LONDON (Reuters) - The landmark clock tower containing Big Ben at Britain's Palace of Westminster, is tilting, while media reports Monday said the mother of all parliaments was slipping into the River Thames, raising fears over its future.
The House of Commons commission, which is responsible for the upkeep of the 19th century neo-Gothic parliamentary estate popular with tourist photographs, was due to meet Monday.
Media reports said it would discuss a surveyor's report which could recommend lawmakers move out for repairs costing up to one billion pounds, while the Daily Telegraph said another proposal might be to sell to Russian or Chinese developers for about 500 million pounds ($779.7 million).
But a commission spokesman said there was no surveyor's report, and members were only meeting to discuss setting up a group to look at general long-term renovation of the grade 1-listed building designed by Charles Barry and Augustus Welby Pugin.
"I think there's been twos and twos added together and come up with we are selling to the Russians, but they won't be talking about anything like that," the spokesman said.
The 96-metre tall clock tower, which houses the bell originally nicknamed Big Ben, leans about 46 cm to the left of its peak.
A construction expert who worked on the leaning tower of Pisa in Italy and a multi-storey carpark under the houses of parliament in central London, said there was nothing to worry about, and it would take 10,000 years to reach an angle of concern.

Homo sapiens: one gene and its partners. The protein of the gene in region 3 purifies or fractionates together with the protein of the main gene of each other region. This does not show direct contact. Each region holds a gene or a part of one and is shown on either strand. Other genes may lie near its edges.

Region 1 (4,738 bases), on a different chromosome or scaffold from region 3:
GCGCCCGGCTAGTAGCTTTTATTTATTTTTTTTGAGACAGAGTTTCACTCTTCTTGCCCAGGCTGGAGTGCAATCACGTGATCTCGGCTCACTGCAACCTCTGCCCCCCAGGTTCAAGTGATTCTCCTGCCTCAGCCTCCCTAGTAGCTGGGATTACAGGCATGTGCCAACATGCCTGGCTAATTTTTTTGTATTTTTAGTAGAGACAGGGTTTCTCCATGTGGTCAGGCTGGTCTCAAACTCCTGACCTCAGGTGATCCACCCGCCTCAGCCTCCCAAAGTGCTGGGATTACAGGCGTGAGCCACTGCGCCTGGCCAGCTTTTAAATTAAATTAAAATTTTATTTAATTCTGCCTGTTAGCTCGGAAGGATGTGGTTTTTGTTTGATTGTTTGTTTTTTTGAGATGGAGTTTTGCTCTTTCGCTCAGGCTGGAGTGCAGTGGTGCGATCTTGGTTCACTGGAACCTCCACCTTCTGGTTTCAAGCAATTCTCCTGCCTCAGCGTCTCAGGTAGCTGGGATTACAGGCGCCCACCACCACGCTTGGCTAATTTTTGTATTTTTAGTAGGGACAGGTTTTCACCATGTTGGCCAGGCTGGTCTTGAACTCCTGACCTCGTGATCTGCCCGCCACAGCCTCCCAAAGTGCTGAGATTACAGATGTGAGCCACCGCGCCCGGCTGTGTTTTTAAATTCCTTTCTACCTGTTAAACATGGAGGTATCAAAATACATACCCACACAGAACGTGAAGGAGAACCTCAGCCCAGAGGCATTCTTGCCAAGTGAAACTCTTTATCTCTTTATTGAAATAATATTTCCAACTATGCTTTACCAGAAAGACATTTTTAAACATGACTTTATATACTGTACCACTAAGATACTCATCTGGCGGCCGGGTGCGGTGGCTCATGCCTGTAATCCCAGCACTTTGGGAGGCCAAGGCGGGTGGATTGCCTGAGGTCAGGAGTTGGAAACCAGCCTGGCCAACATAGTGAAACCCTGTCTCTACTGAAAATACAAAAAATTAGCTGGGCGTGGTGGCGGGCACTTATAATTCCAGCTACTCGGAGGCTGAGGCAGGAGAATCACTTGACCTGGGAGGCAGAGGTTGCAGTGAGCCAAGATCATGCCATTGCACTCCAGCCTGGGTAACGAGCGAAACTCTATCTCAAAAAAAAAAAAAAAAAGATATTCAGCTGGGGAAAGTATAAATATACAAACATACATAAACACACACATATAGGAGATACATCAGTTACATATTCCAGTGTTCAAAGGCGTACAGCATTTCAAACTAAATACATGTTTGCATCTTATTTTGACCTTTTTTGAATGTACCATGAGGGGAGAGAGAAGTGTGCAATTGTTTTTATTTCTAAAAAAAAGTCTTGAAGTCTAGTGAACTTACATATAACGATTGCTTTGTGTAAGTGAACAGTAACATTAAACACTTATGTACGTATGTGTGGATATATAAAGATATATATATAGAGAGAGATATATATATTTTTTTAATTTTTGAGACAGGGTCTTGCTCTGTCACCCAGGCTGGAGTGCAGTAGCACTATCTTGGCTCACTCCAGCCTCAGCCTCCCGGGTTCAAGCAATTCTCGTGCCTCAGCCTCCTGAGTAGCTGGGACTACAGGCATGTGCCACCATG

Professor John Burland of Imperial College London also said work on the underground Jubilee train line in the 1990s had not caused dramatic movement, while a spokesman for the commission said the tilt could have existed since its construction in 1859.
The lean which is just visible to the naked eye had "been there for years," Burland said.
"When I first started work on the car park it was obvious that it was leaning," he told BBC radio.
"It was probably developed at a very early stage because there's no cracking in the cladding and we think it probably leant while they were building it and before they put the cladding on.
"That was a long time ago and buildings do lean a little bit."
He also dismissed concern in the media that parliament was slipping into the Thames, while the commission's spokesman denied the walls around the palace were suffering from a particularly bad subsidence problem causing Big Ben to lean.
The current building, which houses the upper and lower chambers as well as the offices of some lawmakers, was built after its medieval predecessor was largely destroyed by fire in 1834 and has required constant maintenance.
"There's no such thing as an old building that isn't cracked," he said.
"In fact they're beneficial because the building moves thermally more than is caused by the Jubilee Line and the movements concentrated around the cracks and, if they didn't, there'd be cracking elsewhere.
"So these have been there for years and they're certainly not caused by the Jubilee Line or the car park."
(Reporting by Avril Ormsby, editing by Paul Casciato)